Like today soln from Helen Kelly to the budget- reverse the tax cuts. So a few pay a bit more but our overall position is the same. Govt debt is not that bad, take alook at the nat debt. Go and run your focus groups and pat each other on the back- Nothing will change in the real world people will and are suffering and frankly I cannot see Lab answering the call.
          And finally I never have said that todays position is not attributed to Nat, I hold both major parties as those responsable for our unprepardness and respones.

          • Colonial Viper 10.2.1.1.1

            Hate to say it but Cullen and Cunliffe both saw the private debt numbers ballooning out even as they were slicing back the public debt.

            And as the private debt ballooned out (driven by Aussie bank provided mortgages), everyone in Parliament saw the value of their homes increase by 50% over just 6 or 7 years.

            LAB didn’t do much about it that was effective.

            • Herodotus 10.2.1.1.1.1

              Agreed, since taken interest in this site, my appreciation on Nat ability to improve this country has taken a severe knock. Yet Labs ability is also of question. So unless David C is more than a political animal, with solutions and takes control then there will be an ever increasing movement accross the ditch, and our sinking will not be from the sea rising as a result of a warming climate. If he is an answer then also many have to realise what has gone before still requires reviewing and that it was a mirror image of the 1920’s of fun times to be had, but it was never to last.
              And re paying off debt – Our overseas govt debt was the same value in 99 as it was in 08 arounf $37b. So nothing here was paid off, sometimes the truth does not reflect perception held.

  11. Fat Uncle 11

    Should take out full page ads in daily papers…

    and have build boards up that are waaaaaaaaaaaaaaaay simpler. Too much writing. Kiwi/iwi very simple and easily read.

    Let’s sell up and move

    Let’s not

    or something better from the net load of options…

  12. Peter Bains 12

    Bye CV, you will be paid shit over in Oz too as people do not employ time wasters on the web.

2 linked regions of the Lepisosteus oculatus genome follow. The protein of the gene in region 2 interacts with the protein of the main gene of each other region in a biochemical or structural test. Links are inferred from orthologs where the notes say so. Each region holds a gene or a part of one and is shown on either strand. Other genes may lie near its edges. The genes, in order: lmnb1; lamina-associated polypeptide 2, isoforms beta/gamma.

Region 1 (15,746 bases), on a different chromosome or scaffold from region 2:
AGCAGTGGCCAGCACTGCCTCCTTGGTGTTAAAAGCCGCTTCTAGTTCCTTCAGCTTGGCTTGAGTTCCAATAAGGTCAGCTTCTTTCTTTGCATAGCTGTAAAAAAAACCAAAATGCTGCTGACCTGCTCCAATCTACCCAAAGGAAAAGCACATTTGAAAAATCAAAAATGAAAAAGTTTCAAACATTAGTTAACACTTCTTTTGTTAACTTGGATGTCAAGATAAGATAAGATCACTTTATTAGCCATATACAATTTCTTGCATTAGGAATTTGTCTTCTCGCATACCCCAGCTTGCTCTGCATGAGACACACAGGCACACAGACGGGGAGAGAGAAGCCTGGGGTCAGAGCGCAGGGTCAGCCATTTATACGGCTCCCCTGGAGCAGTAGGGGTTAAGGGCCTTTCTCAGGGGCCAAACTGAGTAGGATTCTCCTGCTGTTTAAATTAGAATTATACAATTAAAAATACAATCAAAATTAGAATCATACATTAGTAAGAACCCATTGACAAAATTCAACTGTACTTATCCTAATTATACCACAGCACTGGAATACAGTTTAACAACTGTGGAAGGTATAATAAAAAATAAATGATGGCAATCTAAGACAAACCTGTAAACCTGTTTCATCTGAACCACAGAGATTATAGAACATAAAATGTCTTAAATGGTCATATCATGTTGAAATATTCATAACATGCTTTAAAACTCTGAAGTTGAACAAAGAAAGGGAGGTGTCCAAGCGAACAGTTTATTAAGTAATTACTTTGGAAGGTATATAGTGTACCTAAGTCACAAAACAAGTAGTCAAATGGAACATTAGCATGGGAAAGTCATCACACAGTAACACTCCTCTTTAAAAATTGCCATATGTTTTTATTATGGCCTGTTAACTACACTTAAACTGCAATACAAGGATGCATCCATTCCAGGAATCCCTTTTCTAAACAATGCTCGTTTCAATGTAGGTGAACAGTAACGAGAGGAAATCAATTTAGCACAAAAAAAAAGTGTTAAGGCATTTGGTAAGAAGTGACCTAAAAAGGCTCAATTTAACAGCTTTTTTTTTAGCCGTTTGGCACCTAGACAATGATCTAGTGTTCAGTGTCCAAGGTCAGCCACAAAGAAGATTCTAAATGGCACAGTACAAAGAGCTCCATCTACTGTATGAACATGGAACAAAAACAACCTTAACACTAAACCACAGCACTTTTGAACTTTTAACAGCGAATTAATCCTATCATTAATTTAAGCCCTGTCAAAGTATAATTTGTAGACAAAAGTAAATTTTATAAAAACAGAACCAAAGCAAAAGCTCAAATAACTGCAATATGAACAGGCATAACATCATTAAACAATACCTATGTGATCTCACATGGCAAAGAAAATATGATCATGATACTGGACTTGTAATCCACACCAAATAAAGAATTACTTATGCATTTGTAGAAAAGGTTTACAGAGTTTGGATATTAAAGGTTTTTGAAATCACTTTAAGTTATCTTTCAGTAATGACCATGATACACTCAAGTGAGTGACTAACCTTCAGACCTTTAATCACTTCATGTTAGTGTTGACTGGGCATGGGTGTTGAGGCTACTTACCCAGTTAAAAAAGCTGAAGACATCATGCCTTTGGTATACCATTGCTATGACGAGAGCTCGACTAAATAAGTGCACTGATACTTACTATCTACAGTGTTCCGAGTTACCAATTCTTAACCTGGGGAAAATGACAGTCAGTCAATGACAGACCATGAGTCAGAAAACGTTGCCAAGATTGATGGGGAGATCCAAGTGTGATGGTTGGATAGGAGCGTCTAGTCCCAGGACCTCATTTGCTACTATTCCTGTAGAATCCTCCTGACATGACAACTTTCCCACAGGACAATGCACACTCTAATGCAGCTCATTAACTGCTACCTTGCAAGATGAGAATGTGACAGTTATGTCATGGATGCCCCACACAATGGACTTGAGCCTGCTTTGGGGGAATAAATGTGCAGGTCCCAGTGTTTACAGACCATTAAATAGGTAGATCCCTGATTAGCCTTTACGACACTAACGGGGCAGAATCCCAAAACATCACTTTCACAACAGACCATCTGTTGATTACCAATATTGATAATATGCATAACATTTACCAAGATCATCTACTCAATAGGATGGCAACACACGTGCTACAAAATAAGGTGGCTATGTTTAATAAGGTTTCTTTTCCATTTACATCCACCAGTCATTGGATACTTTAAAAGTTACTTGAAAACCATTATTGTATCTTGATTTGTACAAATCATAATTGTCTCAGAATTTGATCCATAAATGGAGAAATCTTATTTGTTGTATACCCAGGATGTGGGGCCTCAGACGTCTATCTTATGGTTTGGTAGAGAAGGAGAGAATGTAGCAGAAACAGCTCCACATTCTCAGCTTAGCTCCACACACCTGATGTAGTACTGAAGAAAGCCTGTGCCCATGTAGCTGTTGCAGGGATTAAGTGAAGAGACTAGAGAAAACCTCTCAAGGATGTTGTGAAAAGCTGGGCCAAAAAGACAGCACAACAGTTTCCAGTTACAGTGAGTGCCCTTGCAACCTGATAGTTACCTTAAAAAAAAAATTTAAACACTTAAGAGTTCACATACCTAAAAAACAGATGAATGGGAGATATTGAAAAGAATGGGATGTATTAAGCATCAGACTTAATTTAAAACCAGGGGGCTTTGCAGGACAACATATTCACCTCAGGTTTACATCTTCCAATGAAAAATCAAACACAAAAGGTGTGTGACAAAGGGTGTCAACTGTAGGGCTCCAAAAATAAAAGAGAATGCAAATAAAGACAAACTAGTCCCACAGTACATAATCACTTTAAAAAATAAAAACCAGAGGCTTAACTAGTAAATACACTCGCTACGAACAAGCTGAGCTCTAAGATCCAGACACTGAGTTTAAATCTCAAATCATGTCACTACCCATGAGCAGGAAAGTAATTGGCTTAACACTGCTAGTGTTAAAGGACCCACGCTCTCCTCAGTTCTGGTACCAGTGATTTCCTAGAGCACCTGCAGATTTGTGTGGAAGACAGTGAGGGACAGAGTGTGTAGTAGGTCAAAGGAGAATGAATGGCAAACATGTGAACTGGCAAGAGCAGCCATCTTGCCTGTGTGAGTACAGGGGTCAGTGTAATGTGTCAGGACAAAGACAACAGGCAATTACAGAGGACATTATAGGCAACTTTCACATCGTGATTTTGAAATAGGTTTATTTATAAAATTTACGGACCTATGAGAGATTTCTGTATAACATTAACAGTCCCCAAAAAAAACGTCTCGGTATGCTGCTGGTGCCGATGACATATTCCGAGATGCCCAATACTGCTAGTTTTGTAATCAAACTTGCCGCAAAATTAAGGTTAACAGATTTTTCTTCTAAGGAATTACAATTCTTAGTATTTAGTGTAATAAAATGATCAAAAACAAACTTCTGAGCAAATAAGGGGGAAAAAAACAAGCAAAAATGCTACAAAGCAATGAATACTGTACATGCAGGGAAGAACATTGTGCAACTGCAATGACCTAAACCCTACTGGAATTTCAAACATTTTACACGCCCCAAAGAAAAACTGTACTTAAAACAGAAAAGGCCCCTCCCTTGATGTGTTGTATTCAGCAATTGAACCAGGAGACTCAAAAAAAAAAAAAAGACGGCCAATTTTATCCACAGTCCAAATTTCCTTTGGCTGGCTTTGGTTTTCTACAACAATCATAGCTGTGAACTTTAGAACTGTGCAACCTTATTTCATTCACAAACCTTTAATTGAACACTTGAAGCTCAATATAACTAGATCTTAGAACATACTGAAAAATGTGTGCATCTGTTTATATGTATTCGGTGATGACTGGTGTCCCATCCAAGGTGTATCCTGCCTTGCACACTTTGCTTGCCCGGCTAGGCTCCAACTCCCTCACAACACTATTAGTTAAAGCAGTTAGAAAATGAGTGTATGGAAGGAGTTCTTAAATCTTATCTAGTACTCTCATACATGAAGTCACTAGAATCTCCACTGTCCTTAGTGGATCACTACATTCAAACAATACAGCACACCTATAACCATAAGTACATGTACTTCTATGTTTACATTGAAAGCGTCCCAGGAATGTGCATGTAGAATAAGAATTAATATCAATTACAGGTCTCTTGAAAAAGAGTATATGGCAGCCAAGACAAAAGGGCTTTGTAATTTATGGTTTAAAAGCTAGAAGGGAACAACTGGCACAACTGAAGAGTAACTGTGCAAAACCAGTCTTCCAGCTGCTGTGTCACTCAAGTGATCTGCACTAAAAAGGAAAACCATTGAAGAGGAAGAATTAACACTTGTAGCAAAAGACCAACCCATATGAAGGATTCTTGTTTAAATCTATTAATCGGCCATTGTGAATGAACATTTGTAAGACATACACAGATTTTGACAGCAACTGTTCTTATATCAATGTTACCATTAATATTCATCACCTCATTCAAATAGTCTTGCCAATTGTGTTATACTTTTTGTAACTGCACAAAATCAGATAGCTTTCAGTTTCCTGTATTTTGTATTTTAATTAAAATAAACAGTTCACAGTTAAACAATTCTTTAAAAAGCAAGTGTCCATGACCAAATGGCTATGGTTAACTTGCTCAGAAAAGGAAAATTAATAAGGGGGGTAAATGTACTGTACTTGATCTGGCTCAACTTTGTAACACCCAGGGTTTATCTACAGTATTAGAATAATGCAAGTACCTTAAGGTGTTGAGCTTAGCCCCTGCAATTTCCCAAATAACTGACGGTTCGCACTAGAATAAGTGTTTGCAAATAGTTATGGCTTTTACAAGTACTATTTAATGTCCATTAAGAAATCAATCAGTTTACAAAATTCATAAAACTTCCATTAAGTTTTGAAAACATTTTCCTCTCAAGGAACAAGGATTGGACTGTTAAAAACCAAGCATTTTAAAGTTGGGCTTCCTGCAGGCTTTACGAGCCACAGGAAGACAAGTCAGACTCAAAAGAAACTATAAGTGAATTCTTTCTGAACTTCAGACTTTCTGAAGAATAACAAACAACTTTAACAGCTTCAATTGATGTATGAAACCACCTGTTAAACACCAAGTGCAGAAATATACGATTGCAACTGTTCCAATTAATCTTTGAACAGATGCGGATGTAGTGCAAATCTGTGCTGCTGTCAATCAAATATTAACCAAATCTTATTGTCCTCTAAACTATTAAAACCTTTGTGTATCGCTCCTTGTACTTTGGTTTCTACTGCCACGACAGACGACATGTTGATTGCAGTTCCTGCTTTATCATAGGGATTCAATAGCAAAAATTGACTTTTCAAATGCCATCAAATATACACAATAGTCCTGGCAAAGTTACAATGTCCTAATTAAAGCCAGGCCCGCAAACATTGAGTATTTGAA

Definite case of raising the average IQ of both countries.
    Can’t wait for you to tell the Aussies their money is the communities.

    • Colonial Viper 12.1

      😀

      I’ve found in the past that smart managers leave me alone to work exactly how I want.

      You obviously don’t qualify, but hey.

      • Peter Bains 12.1.1

        You are right CV, I don’t qualify. I am the country manager for the company I work for and make the Key decisions. I am a free spirit if you like.

        • Deadly_NZ 12.1.1.1

          Oh wow another NAT shill why do they always log in here with 2 names???? But Peter I also was a manager, a highly paid manager with good bonuses, with the trust of the company to run a multi million dollar business without losing or stealing money . But one day the business left NZ 2009 and we were all made redundant (ten grand dont last forever when WINZ make you wait forever (and this was at the time of JKey again “If you are made redundant you would get on a benefit and not have to live on the redundancy”) Fucking bullshit that was)

          http://www.nzherald.co.nz/nz/news/article.cfm?c_id=1&objectid=10579419

          Or they could get real snarky like they did, and gave me a 13 week stand down. I was lucky they threatened 26 when i showed this article to them.

  13. chris 13

    Now how about constructing a narrative around this instead of constantly trying to make key look corrupt and attacking him personally. Yes, he’s a dickhead, but those who haven’t changed their mind aren’t going to be swayed by personal attacks on him because they like him. Why in god’s name are they spending all their media capital trying to tarnish him when they could be attacking his entire government instead?!

    It’s not a fucking presidential campaign and the only reason it is is because that suits National. Well it doesn’t suit Labour, at all. Goff is not inspiring, but if Labour can construct a decent narrative (I don’t have much hope here) about the entire govt. being useless and performing badly, then I think people will start to notice. This campaign has nothing to do with Goff and everything to do with brand Labour. Fight brand Key with brand Labour and I think you’ll start seeing results.

    Note: I’m well aware that this won’t happen and Labour will most likely lose. At this stage I’m voting green – for the first time ever, might I add.

  14. Tanz 14

    And now Kiwisaver is in wreckage. I’n of the opinion that Key definately did want ‘wages to drop’, this would be typical of ruthless, smiling assassins.

    Let’s vote National (for more of the same)

    Let’s not.

  15. Andrew 15

    Funny that something of substance comes from Cunliffe, and not Goff.

    I’ve said previously, and being a National/Act voter – replace Goff with Cunliffe and Labour would have my vote first time ever.